Some 40 residents and town officials were on hand April 11 for a ceremonial ribbon cutting at New Milford's Water Pollution Control Authority site on West Street.

The sewer plant's $22 million expansion was completed in March. About $6 million was saved through federal stimulus funding, with a low-interest loan through the state realizing further savings for the town, said Sewer Commission chairman Frank Bidetti.

"I'm happy to see the project come to completion," Mr. Bidetti said. "We came in under budget and ahead of schedule. This is absolutely a plus for business development in town."

The expansion was "35 years in the making," said Tom Pilla, a former longtime member of the Sewer Commission. "This is a small site with a lot of density to it."

"Past Sewer Commission chairmen Bill Johnson and John Heaton, as well as current chairman Frank Bidetti, did an outstanding job," he added.

Bruce Miller, senior project manager for Carlin Construction of Waterford, the project's contractor, was on site last week.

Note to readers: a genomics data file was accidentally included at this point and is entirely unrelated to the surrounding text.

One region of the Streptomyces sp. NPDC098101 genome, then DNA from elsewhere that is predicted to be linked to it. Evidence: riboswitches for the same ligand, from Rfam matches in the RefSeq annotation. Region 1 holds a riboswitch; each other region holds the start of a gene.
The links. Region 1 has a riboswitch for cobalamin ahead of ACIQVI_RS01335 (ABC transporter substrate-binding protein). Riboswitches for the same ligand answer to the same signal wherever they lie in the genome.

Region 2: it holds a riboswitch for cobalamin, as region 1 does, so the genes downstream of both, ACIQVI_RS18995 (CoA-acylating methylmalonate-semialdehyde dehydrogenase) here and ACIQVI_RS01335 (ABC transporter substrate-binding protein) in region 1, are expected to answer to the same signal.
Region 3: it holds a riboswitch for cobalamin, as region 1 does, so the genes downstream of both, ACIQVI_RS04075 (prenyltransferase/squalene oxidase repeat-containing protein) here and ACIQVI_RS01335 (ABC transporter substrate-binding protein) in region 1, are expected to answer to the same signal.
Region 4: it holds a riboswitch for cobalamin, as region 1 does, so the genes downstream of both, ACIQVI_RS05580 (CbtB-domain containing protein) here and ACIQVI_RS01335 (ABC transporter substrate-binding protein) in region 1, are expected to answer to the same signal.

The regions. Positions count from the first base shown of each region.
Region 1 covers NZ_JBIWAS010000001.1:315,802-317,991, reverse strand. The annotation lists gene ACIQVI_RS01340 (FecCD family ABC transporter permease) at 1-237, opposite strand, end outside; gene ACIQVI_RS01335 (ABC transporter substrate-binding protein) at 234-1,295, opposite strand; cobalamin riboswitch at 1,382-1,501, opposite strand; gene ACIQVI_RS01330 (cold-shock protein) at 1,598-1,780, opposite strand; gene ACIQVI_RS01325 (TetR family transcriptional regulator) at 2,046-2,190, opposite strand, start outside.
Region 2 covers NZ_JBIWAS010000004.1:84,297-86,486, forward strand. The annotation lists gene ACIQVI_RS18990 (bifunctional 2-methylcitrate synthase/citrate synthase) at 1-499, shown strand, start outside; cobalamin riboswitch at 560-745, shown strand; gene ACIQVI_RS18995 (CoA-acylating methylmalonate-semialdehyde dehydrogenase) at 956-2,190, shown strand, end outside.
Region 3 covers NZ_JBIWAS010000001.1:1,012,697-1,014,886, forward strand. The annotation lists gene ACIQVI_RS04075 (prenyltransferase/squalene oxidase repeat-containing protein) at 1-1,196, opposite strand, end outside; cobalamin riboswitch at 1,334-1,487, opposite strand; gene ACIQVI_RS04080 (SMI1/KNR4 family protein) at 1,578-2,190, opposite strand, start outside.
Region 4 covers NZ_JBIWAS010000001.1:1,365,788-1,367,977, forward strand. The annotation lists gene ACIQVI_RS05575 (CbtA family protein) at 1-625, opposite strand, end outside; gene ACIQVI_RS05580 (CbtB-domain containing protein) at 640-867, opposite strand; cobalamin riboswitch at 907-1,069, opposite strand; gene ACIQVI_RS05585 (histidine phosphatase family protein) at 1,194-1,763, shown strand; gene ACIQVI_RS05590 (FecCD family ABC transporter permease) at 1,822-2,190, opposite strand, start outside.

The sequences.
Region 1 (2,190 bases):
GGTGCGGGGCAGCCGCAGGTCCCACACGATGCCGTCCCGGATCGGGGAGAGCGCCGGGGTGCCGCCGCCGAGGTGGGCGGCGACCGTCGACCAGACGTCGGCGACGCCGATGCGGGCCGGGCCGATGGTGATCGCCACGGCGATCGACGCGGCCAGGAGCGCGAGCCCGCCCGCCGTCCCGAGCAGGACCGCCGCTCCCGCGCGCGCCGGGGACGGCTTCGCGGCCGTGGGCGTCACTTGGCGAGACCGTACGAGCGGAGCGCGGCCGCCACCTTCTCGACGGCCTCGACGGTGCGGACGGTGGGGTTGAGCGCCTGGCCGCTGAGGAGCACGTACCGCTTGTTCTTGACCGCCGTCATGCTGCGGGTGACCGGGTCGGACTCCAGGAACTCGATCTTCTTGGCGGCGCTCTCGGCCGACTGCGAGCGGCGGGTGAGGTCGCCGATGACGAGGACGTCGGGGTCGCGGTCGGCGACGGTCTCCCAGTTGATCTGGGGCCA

"The plans had to meet effluent requirements set by the DEP," Mr. Miller explained. "It was CDM Smith's job to select and size the equipment to meet those requirements. Ours was to create, install and test the equipment."

He added the final test results were "all positive."

Mayor Pat Murphy lauded Sewer Commission members, plant supervisor Ken Bailey and everyone involved with the project.

"It is a huge benefit to the community," Mayor Murphy said. "It brought an upgrade to a facility that was working but not able to meet capacity requirements."

"Now we can serve the community while protecting the resources of the Housatonic River," the mayor said, "and the aquifer that much of our business property is over."

Tom Esposito of the town's Economic Development Commission and Town Council, sees the expansion as "a win-win for the town and region."

"This gives us options to assist in the future build out of commercial space along Route 7," Mr. Esposito said. "It's a perfect marriage between laying the groundwork for future economic development and preserving the environment and beautiful Housatonic River."

New upgrades to the facility include a UV distribution tank that kills pathogens through disinfection by UV light rays.

It also features a new Biofilter that "collects odiforous air from the plant and treats it with biologicals to clear the air," explained John Chudzik, project representative for CDM Smith.

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